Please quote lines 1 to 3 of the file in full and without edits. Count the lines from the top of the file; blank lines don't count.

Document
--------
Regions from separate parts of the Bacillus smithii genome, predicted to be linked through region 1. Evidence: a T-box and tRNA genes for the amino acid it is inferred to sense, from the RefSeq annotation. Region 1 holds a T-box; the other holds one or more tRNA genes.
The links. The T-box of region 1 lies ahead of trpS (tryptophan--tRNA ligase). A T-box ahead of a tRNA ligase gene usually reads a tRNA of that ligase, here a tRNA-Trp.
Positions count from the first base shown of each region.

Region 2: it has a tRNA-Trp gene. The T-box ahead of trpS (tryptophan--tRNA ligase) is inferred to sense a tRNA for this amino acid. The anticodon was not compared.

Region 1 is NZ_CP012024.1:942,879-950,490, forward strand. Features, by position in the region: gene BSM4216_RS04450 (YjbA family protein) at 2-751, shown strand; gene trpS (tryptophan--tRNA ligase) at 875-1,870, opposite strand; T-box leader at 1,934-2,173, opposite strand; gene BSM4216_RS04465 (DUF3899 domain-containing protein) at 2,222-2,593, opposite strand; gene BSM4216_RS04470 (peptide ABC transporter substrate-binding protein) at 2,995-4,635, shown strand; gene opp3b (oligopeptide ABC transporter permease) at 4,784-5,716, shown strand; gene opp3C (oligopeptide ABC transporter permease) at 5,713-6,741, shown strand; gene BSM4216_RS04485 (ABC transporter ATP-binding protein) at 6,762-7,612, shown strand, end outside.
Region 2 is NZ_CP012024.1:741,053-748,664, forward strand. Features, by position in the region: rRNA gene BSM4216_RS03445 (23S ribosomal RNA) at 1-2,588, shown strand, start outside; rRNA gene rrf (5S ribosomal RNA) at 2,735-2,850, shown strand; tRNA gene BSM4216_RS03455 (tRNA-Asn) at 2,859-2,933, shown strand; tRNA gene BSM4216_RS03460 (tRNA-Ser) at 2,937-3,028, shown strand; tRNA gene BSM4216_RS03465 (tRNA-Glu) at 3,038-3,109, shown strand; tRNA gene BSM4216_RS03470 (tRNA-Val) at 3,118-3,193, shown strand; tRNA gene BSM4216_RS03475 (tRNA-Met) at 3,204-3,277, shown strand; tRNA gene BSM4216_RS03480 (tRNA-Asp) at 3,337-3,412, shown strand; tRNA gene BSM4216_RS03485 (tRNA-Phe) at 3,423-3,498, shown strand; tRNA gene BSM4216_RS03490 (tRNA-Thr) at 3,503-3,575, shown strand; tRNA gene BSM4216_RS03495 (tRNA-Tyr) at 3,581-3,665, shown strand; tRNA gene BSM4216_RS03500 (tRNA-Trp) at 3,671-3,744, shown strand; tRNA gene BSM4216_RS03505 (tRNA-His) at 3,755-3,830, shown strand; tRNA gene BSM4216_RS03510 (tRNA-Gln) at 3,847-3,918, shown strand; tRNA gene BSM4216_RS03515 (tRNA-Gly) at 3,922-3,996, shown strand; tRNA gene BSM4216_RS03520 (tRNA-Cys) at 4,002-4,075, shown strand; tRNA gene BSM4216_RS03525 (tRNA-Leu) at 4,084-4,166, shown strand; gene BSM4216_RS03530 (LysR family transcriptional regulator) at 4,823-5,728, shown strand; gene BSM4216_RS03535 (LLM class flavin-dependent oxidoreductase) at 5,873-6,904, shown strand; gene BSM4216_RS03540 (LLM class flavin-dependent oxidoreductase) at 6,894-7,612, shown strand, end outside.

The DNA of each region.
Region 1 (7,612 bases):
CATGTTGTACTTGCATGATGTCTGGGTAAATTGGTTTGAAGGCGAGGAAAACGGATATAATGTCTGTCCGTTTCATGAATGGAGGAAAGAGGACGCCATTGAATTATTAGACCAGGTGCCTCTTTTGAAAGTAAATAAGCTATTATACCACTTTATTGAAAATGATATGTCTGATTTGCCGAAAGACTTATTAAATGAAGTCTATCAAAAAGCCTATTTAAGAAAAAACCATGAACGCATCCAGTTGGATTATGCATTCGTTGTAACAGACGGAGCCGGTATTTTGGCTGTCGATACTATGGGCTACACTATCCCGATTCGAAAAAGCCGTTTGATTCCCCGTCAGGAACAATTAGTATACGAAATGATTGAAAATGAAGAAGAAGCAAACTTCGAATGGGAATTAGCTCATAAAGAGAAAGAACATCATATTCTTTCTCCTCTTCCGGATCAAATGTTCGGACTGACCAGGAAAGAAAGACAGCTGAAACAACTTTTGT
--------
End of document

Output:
Regions from separate parts of the Bacillus smithii genome, predicted to be linked through region 1. Evidence: a T-box and tRNA genes for the amino acid it is inferred to sense, from the RefSeq annotation. Region 1 holds a T-box; the other holds one or more tRNA genes.
The links. The T-box of region 1 lies ahead of trpS (tryptophan--tRNA ligase). A T-box ahead of a tRNA ligase gene usually reads a tRNA of that ligase, here a tRNA-Trp.
Positions count from the first base shown of each region.